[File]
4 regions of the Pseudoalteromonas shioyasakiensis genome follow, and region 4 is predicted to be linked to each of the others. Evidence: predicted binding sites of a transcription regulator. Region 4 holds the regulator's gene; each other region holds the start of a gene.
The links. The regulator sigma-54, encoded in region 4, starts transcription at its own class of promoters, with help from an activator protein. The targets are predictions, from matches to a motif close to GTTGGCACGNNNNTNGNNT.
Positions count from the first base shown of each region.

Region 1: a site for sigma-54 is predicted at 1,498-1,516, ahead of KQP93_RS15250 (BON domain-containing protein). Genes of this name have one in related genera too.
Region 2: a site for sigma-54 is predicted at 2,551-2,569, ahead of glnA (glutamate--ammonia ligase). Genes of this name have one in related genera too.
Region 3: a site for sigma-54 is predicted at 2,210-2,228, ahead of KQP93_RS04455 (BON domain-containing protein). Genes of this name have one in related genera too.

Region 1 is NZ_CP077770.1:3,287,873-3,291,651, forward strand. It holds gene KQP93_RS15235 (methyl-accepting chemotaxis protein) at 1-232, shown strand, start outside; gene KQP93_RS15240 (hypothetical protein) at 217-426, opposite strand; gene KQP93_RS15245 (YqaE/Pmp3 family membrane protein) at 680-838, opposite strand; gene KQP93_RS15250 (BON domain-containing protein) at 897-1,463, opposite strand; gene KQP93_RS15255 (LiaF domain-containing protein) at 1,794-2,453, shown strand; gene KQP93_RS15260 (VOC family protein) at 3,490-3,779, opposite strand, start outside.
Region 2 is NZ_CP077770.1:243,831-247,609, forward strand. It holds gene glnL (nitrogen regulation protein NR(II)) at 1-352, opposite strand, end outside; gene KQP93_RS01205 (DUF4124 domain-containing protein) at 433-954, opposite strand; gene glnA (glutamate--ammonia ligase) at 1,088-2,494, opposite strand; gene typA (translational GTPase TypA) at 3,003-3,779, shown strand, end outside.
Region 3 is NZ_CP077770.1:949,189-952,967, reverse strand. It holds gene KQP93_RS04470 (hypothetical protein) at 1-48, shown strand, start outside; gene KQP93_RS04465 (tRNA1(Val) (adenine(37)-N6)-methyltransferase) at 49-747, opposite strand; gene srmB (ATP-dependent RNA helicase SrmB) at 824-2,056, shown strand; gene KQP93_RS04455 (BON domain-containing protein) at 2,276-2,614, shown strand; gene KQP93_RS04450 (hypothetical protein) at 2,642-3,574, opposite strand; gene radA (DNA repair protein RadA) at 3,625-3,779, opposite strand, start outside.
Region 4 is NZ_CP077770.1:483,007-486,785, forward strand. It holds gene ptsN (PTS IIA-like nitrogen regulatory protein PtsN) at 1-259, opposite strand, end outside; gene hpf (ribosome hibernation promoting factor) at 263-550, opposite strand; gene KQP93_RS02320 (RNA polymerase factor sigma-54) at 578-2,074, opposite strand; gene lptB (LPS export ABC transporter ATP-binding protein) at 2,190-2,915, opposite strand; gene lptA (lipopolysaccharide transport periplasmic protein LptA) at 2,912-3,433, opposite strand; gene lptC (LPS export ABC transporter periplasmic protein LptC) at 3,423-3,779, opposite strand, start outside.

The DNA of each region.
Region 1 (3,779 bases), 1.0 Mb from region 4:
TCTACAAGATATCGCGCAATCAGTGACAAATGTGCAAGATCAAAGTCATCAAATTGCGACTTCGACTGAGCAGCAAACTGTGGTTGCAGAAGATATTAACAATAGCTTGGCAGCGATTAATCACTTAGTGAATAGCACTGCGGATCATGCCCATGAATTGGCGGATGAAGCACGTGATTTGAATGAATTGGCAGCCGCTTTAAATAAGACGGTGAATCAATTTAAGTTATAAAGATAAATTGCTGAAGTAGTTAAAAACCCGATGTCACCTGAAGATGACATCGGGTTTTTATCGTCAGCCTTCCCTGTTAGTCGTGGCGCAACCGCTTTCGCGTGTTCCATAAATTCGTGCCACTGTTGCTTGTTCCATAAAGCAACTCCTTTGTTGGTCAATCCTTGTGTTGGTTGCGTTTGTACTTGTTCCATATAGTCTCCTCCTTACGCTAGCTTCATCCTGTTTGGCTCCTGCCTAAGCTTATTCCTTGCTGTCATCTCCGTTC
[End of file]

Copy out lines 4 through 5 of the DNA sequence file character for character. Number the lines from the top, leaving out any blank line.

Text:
Region 1: a site for sigma-54 is predicted at 1,498-1,516, ahead of KQP93_RS15250 (BON domain-containing protein). Genes of this name have one in related genera too.
Region 2: a site for sigma-54 is predicted at 2,551-2,569, ahead of glnA (glutamate--ammonia ligase). Genes of this name have one in related genera too.